Running ImageJ on the HPCC

Wed 04 December 2019 by Dr. Dirk Colbry

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A group working over in Plant and Soil Sciences are experts on ImageJ but are relatively new to the HPCC. Together we put together a workflow for getting ImageJ up and running on the HPCC.

Step 1: Log onto the HPCC with an X11 connection

Log onto the HPC using an X11 connection. You need x11 in order to test the install using the Graphical User Interface (GUI). If you are on windows, I recommend MobaXTerm as an easy way to get started, if you are on Mac you may need to install XQuarts.

If you don't have X11 working you can try logging in using the HPCC remote server and a "full linux desktop" by going to the following website:

You can test if graphics are working by typing the following on the command line:


Step 2: Install ImageJ

For this step I recommend installing Fiji (Fiji is just ImageJ) which a little easier to use than ImageJ proper. For one thing it makes installing a few plug-ins much easier.

Download the 64-bit installer into your home directory on the HPCC. Go to the Fiji website to get a URL link to the latest version. Once you have the URL you can run the following command on an HPC Development node:


After the file has downloaded you just need to unzip the file using the following command:


Test ImageJ using the following command:


The first time running it will ask if you want to run the "updater." I would recommend doing this.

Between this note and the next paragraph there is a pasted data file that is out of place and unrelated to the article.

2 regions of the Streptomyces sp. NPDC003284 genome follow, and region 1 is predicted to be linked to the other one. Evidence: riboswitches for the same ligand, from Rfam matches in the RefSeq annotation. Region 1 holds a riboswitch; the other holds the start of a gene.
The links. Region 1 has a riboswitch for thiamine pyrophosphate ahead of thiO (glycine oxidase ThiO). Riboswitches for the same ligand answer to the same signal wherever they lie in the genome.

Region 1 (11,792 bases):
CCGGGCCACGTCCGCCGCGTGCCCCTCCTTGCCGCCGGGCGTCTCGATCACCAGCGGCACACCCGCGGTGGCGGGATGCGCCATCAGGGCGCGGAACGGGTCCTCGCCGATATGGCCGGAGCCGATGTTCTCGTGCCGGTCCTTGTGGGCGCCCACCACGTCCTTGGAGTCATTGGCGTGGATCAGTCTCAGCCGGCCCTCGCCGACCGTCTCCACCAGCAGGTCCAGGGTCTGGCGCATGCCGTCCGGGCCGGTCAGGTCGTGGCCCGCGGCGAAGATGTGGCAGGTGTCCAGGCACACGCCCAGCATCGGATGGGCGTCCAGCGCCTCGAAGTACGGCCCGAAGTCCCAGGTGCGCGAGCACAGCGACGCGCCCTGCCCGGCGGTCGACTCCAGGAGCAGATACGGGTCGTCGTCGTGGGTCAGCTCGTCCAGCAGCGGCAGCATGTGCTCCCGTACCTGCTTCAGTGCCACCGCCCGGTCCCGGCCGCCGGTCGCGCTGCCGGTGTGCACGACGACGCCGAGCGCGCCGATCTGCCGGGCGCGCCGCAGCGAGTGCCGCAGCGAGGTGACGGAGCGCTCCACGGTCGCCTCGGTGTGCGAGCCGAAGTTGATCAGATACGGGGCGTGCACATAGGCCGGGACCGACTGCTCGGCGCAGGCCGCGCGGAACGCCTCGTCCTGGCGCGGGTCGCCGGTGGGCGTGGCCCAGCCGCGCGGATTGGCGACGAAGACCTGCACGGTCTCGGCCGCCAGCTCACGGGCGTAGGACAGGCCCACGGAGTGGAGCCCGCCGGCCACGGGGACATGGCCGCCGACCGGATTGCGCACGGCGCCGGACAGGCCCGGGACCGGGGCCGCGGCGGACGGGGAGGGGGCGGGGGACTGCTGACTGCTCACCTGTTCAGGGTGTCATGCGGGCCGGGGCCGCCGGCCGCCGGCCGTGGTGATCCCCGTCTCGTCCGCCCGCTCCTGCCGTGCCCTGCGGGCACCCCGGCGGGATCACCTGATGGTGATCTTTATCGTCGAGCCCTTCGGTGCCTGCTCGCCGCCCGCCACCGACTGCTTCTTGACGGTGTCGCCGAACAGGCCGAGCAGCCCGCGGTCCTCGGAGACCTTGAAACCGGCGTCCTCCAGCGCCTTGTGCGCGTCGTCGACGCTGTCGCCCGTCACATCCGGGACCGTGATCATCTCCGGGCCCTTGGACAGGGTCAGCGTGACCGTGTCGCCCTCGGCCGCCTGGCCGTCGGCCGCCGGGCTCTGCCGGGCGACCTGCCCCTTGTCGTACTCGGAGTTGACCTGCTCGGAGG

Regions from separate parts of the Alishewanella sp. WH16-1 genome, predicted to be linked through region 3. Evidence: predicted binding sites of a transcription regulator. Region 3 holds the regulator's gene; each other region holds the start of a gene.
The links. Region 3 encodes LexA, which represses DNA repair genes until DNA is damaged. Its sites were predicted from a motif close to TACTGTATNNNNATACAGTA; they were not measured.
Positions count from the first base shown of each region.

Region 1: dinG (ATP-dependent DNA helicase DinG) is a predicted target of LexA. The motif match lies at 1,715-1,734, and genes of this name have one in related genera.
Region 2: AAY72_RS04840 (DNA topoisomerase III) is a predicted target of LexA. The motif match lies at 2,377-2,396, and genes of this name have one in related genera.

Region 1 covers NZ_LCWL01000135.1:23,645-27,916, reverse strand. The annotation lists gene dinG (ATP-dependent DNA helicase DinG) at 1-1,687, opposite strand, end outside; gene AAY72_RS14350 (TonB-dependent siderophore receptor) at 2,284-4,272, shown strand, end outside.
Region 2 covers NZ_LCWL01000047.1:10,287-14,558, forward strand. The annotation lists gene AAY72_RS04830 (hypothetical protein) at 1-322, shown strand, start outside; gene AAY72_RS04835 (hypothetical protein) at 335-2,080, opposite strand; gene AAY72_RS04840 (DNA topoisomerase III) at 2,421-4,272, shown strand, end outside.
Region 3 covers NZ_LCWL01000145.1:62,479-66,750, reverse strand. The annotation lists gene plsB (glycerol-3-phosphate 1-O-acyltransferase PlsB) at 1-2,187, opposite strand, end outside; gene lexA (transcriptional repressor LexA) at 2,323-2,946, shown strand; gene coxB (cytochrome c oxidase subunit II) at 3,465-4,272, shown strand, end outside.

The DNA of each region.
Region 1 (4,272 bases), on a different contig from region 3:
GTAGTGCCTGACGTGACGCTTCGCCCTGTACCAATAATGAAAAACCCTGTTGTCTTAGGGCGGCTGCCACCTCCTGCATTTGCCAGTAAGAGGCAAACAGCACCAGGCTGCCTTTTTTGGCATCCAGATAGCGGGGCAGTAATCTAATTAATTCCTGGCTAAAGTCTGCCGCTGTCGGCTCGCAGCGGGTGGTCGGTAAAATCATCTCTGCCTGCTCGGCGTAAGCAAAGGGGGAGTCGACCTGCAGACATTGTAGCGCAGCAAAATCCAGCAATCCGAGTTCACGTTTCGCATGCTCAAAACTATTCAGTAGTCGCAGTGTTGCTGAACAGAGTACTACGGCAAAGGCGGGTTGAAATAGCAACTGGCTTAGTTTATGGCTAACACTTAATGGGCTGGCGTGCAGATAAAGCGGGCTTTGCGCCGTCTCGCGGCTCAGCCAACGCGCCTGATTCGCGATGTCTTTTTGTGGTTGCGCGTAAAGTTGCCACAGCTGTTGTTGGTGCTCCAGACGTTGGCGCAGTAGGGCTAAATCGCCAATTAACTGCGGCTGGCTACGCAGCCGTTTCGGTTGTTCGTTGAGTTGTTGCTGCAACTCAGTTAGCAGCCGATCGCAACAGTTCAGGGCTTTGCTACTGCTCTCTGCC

Step 3: Install needed plugins

Once you have Fiji running you shold be able to install most plugins from the user interface. You can also copy plugin jar files to the plugins folder inside the folder.

Step 4: Write a Macro

You can run for about 2 hours on any of the HPCC development nodes, however, to really take advantage of the HPCC you want to run in batch mode. Batch mode does not let you use the mouse and click on the graphics which means you need to create an ImageJ macro that runs from start to end without any user input. For now I will assume that you know how to make a macro, if not, you may have to look for some sort of online tutorial or read the manual,

If you want to just do a quick test I recmmend making a macro with just a "hello world" print command as follows:

print(hello world);

Save the file as myMacro.ijm

Step 5: Submit the macro to the scheduler

Let us assume that your macro name is myMacro.ijm then the following submission script should work to get your macro running in SLURM:

#SBATCH --mem=4gb
#SBATCH --time=04:00:00
#SBATCH -n 1
#SBATCH -c 1

module load java
module load powertools

srun ~/ --headless --memory=4000M -macro myMacro.ijm


If we call the above script then you can submit the job to the SLURM scheduler using the following command:


That should be it. You can change the required memory or the amount of time it takes to run.